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Discussion Starter #1
I just experienced the worst possible trip in my life! I had planned a trip for 9 riders from Ontario, Canada and Ohio, USA to travel to Sturgis, SD. On our way, my 2008 C109RT stopped running going around Chicago during rush hour traffic. I was towed to a dealer in Carol Stream just south of Chicago and they replaced the battery and said, your ok to continue on!
I made it half way across Wisconsin and while cruising along I90, my bike stops again and coasts to a stop. This time it was a complete electrical meltdown. The battery was so hot I still couldn't remove it three hours later. It had swollen from overcharging and destroyed all my electrical from dash, lights, relays, add on parts like my EFI controller, GPS wiring and mount, intercom system, the works!!! After trailering it back to Canada, I learned that the regulator/rectifier, which incidentally was replaced in a recall by Suzuki in 2012 overcharged my bike and fried everything. When I went to Suzuki with nearly $3,000 in damages, they said prove it! Even with the tests they recommended my dealer do and did, they refused their own evidence of fault! They stung me for all the expense and showed they didn't care about their customers at all! I am hugely disappointed with Suzuki now. Incidentally two other riders owned Suzuki on this ride. They have both sold and bought other brands already! I will never buy Suzuki again and will never recommend them after this incident!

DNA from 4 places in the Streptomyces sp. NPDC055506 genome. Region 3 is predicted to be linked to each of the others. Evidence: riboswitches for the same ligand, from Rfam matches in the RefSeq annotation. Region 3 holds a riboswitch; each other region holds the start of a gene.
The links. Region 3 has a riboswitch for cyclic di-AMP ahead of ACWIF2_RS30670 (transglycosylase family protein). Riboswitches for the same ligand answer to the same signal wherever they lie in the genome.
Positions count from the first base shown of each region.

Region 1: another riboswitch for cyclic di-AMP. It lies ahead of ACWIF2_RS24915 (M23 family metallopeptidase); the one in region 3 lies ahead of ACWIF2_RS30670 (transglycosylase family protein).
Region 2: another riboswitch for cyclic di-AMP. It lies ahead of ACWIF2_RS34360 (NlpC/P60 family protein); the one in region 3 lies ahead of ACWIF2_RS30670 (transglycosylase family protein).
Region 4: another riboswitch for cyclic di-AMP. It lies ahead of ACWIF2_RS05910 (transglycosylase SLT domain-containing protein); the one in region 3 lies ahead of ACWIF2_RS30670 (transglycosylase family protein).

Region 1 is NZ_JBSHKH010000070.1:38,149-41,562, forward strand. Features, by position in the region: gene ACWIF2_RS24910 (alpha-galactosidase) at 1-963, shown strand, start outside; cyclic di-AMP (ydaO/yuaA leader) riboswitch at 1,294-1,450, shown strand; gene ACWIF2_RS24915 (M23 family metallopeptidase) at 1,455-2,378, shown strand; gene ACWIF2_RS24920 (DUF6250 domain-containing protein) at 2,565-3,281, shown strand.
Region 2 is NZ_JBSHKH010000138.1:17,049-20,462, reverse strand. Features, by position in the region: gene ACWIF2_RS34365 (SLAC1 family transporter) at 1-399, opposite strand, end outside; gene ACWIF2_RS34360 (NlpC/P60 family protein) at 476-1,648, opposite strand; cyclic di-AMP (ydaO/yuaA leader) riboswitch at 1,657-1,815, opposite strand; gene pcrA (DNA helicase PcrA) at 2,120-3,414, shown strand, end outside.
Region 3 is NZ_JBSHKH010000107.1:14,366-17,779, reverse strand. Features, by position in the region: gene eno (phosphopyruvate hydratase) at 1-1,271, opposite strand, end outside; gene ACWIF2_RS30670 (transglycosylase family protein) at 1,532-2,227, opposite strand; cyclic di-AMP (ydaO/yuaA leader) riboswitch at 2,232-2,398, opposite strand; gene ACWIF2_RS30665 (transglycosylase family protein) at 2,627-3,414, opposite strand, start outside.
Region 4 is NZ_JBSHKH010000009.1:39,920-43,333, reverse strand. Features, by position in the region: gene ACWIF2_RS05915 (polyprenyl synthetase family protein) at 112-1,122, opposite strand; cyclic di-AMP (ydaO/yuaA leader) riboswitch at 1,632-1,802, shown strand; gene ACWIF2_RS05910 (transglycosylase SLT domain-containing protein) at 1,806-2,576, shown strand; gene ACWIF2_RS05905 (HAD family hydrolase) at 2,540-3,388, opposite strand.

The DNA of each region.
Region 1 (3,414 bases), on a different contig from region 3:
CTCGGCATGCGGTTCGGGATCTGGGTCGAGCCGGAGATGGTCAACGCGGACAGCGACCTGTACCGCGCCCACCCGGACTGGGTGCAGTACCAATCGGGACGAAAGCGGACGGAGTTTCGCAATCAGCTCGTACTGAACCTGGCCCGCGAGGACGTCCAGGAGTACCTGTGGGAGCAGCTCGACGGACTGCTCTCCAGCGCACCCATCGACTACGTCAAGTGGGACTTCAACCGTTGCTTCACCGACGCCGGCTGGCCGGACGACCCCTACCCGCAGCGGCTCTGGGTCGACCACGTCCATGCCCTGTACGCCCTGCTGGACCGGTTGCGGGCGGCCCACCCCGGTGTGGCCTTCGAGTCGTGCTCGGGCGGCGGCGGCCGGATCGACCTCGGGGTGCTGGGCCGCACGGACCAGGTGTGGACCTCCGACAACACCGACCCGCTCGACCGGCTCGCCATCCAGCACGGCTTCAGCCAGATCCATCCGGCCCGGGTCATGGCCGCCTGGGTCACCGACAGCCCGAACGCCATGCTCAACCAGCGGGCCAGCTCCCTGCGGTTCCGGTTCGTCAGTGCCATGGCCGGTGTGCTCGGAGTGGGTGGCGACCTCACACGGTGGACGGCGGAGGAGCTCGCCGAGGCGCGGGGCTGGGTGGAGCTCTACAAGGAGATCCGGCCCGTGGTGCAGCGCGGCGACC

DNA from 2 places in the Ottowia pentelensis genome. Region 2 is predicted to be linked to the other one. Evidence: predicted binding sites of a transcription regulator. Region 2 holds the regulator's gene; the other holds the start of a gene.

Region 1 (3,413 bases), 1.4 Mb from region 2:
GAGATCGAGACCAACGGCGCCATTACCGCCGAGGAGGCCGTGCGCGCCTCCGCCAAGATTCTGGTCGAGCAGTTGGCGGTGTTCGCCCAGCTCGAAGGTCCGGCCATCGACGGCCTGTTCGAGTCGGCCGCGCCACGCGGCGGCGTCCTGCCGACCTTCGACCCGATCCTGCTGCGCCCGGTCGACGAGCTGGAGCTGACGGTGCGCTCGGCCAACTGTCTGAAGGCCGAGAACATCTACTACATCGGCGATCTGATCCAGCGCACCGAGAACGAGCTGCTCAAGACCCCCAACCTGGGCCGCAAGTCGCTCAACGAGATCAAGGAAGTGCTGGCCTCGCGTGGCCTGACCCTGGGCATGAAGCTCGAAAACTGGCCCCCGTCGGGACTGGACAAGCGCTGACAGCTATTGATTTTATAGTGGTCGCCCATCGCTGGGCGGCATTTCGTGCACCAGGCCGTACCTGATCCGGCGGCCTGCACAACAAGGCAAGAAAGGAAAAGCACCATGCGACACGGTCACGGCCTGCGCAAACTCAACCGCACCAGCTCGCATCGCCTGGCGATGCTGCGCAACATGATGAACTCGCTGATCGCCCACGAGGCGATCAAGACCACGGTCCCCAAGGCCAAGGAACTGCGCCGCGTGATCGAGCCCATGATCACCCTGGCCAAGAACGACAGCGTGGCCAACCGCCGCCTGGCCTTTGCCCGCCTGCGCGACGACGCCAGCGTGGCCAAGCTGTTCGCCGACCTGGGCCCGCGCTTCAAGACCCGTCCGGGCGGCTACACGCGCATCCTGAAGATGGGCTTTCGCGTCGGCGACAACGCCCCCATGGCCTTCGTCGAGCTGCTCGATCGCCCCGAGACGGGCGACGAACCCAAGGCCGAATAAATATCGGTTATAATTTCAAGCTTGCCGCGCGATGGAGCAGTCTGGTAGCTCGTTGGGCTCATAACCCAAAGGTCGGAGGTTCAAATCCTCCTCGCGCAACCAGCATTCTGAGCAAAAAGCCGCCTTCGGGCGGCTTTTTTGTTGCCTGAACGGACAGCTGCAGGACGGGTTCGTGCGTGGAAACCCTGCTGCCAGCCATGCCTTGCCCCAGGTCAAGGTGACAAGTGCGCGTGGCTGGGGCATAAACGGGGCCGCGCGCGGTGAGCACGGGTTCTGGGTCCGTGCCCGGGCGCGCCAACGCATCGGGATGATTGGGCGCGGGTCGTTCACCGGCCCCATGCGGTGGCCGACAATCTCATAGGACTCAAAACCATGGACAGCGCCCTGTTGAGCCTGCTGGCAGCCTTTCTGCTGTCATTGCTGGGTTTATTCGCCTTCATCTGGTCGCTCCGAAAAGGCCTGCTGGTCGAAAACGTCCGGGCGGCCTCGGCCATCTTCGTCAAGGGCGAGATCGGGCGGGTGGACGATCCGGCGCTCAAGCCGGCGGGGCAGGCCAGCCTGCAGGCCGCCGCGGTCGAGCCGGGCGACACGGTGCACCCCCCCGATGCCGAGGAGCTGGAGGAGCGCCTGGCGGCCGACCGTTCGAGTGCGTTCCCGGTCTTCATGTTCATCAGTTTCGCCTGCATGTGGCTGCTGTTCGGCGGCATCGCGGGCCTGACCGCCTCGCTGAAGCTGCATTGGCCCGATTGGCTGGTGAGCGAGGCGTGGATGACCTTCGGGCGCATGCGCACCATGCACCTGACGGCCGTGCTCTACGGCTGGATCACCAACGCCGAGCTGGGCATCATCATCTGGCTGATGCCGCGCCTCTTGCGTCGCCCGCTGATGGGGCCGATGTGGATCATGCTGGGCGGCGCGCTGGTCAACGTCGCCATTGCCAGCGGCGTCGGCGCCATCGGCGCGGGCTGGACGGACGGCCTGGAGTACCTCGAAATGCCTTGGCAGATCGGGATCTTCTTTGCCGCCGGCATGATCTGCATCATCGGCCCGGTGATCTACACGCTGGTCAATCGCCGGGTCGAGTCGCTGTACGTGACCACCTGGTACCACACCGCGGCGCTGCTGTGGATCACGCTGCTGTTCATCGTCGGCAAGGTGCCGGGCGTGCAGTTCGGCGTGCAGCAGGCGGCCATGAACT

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Ace Tuner
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2,299 Posts
Before I read this Suzuki was my last choice of the four Japanese makes.